cristobal baray
kids iPhone apps
s100+ pages

Last edited - March / 99


-- Hear and forget; see and remember; do and understand...

the model-view-controller (MVC) design pattern

hereadvantagesexample appmodelscontrollersviewstodosrefs

MVC introduction

The main idea behind design patterns is to extract the high level interactions between objects and reuse their behaviors from application to application. They were inspired by an architect, Christopher Alexander, discussing the way that architectural design has patterns of its own:

Each pattern describes a problem which occurs over and over again in our environment, and then describes the core of the solution to that problem, in such a way that you can use this solution a million times over, without ever doing it the same way twice.

A Timeless Way of Building

In theory this sounds great, but I've found in practice it takes some getting used to. Admittedly, it might take longer for me cause I'm a (reforming?) guerrilla programmer (the error in my ways has caught up with me and I'm taking steps towards programming for people - not computers). Sure, I've found that the design patterns are useful, but their advantage is not only in creating re-usable, easy to understand code - but, more importantly in helping me clarify the way that I think about programs. I find this second advantage much more substantial.

Writing code is usually the easy part - the hard part is figuring out exactly what code to write. Time spent carefully thinking about the code to write will save enormous amounts of time and effort when it comes to actually writing the code. Still, many people don't always work that way - myself included. Design patterns are helping me shape the way I parse a problem, which leads to helping me break up the problem into objects and modules. The Model View Controller pattern has probably changed my style and efficiency the most. It has lead to new ways of writing entire applications, constantly improving my applications in usability. Yet, while I was learning about the pattern, I was surprised at how hard it was to find information about it (some of the more useful bits of info I found are included in my references page - though Head First has become my favorite learning tool). MVC diagram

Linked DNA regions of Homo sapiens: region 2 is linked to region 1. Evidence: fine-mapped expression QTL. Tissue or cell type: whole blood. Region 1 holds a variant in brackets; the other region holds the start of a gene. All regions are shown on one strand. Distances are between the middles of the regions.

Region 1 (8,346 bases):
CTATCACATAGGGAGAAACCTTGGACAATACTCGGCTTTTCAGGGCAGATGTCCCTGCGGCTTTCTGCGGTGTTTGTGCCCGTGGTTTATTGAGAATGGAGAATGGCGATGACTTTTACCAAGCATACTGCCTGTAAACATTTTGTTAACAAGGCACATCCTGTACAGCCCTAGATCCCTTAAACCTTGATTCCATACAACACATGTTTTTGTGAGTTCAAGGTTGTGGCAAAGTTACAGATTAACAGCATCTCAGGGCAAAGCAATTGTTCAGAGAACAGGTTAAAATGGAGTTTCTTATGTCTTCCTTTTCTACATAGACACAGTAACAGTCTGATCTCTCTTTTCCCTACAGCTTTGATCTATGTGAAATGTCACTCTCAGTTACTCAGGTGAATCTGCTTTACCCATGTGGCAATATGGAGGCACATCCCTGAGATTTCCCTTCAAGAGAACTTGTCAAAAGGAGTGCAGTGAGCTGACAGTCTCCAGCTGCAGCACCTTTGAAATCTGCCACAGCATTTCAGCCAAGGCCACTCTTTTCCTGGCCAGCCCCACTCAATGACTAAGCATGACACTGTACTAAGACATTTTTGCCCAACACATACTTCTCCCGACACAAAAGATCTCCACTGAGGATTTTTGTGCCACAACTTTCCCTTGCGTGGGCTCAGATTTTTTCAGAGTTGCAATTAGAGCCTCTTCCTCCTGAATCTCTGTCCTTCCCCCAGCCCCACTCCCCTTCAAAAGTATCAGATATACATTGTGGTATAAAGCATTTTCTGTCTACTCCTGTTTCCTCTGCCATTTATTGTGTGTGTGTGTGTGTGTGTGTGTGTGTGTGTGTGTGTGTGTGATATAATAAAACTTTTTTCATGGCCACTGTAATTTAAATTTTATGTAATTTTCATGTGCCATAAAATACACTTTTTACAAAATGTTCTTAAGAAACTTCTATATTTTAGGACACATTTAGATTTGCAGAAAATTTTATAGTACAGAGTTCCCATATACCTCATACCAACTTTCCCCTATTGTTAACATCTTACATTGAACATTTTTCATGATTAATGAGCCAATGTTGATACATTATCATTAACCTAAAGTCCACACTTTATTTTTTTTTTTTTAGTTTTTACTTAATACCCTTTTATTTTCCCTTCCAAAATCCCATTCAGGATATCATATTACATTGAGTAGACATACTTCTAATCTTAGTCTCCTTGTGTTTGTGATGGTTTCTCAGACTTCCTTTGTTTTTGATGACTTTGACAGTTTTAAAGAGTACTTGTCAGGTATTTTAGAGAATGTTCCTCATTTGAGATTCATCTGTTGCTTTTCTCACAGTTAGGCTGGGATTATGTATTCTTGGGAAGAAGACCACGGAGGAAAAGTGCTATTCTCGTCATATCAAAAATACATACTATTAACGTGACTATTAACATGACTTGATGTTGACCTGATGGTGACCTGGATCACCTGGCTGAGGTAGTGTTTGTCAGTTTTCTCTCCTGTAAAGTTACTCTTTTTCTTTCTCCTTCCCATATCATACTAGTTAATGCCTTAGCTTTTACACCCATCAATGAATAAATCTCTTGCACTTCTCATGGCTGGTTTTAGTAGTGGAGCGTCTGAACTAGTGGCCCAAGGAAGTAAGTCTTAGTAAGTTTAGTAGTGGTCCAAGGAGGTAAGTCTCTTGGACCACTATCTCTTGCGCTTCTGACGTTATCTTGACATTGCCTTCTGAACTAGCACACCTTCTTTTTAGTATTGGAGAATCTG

So, I decided to add a couple of pages about the pattern myself. I want to share some info about the pattern that I've found so useful but seems to get so little press. And I figured it would also clarify it even more in my own head. One little disclaimer - you might notice differences between what I present and what others present. The differences are representative of our styles I suppose - because I've made adjustments along the way and have changed things. I've tried to mention these areas when they pop up.

The MVC pattern is surprisingly simple, yet incredibly useful. Essentially, the pattern forces one to think of the application in terms of these three modules -

  • Model : The core of the application. This maintains the state and data that the application represents. When significant changes occur in the model, it updates all of its views
  • Controller : The user interface presented to the user to manipulate the application.
  • View : The user interface which displays information about the model to the user. Any object that needs information about the model needs to be a registered view with the model.
This application architecture is very similar to a client/server model, except that all the components are bundled into one application. (But can be distributed later...) So, what are some of the advantages then?

hereadvantagesexample appmodelscontrollersviewstodosrefs